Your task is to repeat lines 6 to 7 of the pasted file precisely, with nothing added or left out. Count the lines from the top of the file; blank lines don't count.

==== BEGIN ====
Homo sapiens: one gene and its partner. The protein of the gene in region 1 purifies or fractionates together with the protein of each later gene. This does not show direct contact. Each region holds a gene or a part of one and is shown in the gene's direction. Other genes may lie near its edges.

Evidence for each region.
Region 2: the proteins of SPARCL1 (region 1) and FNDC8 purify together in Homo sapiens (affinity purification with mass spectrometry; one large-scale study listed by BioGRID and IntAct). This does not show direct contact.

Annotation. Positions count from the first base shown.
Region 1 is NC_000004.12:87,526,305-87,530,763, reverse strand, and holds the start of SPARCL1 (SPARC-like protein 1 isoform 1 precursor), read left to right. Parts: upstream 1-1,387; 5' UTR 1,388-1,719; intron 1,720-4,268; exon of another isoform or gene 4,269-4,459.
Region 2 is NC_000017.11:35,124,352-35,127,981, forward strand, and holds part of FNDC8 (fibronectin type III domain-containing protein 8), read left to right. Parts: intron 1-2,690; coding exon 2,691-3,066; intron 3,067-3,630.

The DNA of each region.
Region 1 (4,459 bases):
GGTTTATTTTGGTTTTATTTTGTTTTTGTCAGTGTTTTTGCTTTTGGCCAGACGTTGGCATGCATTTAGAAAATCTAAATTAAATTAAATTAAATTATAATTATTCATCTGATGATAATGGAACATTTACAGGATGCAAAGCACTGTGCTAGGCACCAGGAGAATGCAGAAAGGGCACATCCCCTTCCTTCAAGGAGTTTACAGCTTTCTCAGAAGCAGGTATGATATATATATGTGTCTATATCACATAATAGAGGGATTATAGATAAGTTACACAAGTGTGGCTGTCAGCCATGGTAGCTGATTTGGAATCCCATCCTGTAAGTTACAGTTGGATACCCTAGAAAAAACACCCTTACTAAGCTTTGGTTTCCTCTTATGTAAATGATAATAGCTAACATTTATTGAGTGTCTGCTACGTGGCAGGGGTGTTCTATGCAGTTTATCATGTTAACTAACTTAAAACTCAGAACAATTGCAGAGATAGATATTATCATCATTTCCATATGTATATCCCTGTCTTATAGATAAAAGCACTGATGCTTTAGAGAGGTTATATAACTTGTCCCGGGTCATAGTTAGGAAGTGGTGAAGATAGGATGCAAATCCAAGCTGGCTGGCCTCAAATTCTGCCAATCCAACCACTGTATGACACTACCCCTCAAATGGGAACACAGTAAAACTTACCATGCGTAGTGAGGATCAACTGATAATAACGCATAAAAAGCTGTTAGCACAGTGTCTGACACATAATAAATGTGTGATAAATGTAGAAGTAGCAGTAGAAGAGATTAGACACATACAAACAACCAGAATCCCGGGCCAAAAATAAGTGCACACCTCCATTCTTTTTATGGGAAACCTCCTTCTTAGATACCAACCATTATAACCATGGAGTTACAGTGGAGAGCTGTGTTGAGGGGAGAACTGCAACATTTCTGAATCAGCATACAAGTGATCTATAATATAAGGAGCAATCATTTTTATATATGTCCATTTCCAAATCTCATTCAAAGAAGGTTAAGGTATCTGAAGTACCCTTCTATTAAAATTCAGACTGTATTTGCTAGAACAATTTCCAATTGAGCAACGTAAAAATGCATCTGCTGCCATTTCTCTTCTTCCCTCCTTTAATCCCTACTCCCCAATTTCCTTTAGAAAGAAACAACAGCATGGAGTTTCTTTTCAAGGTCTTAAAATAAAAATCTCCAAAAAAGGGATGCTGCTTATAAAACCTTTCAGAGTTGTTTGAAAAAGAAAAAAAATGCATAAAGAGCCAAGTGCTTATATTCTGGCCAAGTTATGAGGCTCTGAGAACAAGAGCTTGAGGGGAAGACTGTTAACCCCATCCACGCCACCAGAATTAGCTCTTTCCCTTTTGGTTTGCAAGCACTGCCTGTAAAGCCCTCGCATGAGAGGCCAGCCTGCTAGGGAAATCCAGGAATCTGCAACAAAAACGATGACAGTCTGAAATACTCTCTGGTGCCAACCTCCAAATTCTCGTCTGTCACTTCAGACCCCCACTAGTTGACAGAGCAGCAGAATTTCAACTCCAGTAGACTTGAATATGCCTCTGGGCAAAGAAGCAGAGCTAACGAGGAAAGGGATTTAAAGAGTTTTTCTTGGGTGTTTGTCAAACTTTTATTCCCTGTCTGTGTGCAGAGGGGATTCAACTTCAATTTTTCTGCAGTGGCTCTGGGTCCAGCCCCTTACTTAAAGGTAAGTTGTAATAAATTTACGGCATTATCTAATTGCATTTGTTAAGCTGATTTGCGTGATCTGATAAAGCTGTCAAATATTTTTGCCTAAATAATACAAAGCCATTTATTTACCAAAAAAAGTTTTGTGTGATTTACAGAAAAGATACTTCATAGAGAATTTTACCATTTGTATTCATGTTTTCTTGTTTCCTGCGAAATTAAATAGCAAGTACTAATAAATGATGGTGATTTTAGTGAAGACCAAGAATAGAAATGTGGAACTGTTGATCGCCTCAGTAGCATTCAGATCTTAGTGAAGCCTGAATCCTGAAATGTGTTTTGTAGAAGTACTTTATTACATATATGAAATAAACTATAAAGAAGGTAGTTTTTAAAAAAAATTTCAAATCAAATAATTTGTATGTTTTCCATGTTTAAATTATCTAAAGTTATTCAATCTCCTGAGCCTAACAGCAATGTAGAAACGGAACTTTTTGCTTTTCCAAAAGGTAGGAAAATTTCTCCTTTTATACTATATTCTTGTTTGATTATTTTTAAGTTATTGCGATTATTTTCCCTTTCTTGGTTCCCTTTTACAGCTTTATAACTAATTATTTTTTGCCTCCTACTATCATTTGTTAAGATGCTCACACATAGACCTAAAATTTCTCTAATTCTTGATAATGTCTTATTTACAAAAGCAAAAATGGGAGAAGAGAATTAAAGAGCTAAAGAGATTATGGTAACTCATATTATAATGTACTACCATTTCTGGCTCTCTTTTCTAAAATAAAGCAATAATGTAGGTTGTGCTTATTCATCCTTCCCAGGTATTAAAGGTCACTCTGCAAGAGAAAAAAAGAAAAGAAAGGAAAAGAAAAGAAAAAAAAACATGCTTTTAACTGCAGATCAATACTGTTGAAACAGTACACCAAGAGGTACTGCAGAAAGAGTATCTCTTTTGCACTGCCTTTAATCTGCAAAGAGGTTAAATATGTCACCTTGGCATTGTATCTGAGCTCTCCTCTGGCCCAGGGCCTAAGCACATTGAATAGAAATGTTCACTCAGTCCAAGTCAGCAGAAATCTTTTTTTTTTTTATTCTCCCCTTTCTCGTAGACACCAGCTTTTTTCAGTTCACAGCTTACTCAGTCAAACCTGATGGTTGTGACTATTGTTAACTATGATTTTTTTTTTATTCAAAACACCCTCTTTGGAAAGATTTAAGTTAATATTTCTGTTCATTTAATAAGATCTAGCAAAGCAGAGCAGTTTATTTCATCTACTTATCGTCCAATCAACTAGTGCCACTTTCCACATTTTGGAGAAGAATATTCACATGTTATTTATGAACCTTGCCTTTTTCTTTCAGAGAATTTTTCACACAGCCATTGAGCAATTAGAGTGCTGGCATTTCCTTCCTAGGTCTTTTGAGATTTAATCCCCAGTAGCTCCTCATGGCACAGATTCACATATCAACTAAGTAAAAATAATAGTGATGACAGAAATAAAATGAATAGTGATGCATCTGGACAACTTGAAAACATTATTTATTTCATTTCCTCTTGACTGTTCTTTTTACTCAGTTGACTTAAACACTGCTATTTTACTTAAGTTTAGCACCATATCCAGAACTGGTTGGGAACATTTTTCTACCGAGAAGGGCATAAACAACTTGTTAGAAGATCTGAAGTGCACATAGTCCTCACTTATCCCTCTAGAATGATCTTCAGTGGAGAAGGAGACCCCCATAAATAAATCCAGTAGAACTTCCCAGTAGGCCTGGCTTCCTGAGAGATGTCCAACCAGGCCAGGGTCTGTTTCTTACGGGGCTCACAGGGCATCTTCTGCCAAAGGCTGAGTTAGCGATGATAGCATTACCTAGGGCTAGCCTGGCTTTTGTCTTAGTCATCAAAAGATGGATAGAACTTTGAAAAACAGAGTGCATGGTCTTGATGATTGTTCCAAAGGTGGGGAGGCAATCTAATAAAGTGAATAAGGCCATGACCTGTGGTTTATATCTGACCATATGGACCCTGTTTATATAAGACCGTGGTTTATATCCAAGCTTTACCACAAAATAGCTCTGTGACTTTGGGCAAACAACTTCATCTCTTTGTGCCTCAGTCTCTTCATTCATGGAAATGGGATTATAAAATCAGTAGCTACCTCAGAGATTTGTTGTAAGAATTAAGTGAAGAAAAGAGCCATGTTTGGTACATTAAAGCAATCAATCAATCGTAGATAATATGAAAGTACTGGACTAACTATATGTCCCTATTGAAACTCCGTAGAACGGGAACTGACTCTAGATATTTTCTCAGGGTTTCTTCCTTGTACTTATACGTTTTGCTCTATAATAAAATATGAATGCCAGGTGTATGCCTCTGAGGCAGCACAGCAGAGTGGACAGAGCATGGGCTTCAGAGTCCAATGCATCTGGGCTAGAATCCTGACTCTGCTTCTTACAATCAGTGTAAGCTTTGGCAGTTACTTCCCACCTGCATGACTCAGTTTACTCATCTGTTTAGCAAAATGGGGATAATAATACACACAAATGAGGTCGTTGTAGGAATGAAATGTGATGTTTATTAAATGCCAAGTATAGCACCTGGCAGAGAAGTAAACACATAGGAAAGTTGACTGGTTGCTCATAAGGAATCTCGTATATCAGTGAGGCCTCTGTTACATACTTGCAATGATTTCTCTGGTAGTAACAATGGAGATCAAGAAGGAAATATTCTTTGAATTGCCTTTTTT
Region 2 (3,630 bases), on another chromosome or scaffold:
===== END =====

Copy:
Region 2 is NC_000017.11:35,124,352-35,127,981, forward strand, and holds part of FNDC8 (fibronectin type III domain-containing protein 8), read left to right. Parts: intron 1-2,690; coding exon 2,691-3,066; intron 3,067-3,630.

The DNA of each region.